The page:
But if you combined all the Cubs’ offensive stats from two weeks into the season to form a single player? Well, we’ve got almost enough stats to Frankenstein together our own utility player, even if all he is really good for is moaning “Fire bad!” and occasionally pinch hitting for Brent Lillibridge.
So far this season, the Cubs have amassed about 400 plate appearances, 11 homers, 35 runs, a 23.9% strikeout rate and a 5.5% walk rate (these numbers are offensive, of course, and, yes, I mean that in multiple ways). All that and more is good for a .635 OPS and a .275 wOBA. In case you’re wondering, no, the Cubs position players have not yet attained replacement-level production yet. With positional, fielding, and baserunning adjustments factored in, they’re worth 0.1 wins below a replacement level player. So that’s awesome.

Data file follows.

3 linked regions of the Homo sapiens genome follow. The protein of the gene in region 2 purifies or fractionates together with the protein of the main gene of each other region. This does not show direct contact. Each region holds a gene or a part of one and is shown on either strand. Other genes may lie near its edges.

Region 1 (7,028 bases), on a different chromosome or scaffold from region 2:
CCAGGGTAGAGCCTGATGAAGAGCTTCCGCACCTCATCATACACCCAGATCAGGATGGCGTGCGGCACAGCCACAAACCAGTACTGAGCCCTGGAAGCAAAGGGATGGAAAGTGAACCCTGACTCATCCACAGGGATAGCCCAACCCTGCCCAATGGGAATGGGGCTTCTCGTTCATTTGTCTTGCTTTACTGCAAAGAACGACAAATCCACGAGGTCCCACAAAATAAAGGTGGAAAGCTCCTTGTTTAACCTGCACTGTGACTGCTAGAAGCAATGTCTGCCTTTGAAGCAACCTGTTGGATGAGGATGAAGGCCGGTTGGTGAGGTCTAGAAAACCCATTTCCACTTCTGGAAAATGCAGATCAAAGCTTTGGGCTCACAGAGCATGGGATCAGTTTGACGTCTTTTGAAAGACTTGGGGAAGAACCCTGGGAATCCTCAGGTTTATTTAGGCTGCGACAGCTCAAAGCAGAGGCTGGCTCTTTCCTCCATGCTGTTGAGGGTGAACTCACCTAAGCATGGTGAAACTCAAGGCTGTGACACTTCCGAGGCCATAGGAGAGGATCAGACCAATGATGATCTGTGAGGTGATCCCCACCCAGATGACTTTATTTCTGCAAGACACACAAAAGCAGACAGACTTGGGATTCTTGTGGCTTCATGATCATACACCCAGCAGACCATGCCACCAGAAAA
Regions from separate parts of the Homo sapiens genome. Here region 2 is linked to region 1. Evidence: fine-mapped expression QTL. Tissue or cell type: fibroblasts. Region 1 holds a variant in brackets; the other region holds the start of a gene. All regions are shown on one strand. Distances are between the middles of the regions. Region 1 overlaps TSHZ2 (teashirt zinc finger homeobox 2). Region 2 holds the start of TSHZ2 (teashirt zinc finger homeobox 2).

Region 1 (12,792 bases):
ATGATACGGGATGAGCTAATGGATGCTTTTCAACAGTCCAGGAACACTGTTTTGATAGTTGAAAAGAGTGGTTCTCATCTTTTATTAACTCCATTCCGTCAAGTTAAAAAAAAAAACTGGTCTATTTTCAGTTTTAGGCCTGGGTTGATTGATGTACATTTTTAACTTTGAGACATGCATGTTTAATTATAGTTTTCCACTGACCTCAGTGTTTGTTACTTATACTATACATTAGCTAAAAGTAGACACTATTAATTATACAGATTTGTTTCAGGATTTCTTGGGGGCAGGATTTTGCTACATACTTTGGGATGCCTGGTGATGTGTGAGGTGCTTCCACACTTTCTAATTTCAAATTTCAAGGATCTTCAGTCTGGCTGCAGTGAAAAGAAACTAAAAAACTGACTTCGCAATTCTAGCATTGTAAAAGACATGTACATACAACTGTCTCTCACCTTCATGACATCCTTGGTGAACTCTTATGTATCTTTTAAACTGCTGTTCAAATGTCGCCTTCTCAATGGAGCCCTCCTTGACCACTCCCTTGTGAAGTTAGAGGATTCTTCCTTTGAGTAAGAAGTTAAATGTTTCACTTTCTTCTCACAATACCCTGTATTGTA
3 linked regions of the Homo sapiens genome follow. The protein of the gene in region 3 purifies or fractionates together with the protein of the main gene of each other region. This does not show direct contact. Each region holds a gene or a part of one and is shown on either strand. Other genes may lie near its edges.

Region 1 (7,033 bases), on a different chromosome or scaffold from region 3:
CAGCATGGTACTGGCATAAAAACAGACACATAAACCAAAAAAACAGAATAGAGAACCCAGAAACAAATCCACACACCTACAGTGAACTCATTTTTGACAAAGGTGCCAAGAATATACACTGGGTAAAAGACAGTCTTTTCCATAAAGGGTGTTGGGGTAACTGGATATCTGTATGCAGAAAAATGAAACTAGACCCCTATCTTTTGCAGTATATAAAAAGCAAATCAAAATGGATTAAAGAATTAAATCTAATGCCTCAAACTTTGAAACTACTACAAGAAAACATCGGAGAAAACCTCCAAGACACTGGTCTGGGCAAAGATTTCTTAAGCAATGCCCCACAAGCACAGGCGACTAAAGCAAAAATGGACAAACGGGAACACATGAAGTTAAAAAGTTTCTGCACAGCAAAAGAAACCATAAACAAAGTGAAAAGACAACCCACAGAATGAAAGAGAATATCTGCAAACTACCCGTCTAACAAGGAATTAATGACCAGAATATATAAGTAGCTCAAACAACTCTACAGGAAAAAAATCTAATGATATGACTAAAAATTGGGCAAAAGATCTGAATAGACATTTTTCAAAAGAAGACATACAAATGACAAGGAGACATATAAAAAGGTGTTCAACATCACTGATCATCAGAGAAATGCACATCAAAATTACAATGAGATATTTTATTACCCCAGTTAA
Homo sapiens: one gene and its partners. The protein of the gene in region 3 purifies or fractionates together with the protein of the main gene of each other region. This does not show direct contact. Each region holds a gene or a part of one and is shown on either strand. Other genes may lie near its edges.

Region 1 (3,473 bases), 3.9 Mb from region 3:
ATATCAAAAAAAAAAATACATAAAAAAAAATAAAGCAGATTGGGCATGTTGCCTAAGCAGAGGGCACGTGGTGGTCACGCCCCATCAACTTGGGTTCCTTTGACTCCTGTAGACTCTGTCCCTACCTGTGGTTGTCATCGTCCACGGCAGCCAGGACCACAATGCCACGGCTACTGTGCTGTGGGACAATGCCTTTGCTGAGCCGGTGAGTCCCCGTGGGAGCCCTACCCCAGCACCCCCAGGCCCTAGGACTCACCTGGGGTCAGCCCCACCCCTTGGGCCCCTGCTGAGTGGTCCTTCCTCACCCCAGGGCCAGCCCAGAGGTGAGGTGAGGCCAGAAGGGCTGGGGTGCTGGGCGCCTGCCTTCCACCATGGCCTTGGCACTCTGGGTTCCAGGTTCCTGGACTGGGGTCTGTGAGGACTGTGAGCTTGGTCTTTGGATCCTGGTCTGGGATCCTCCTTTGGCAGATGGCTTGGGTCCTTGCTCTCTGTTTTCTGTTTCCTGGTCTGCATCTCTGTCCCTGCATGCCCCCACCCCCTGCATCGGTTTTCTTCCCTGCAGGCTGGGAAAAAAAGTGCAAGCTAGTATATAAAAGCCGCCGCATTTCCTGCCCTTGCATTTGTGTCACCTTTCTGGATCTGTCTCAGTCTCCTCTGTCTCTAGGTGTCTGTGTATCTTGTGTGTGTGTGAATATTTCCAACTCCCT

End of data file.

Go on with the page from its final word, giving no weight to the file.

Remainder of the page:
So I used baseball-reference.com’s play index to find a player in recent history who had posted a season similar to what the Cubs have accomplished so far this year as a team, and the result was mildly interesting. The player who most closely resembles your 2013 Chicago Cubs to date: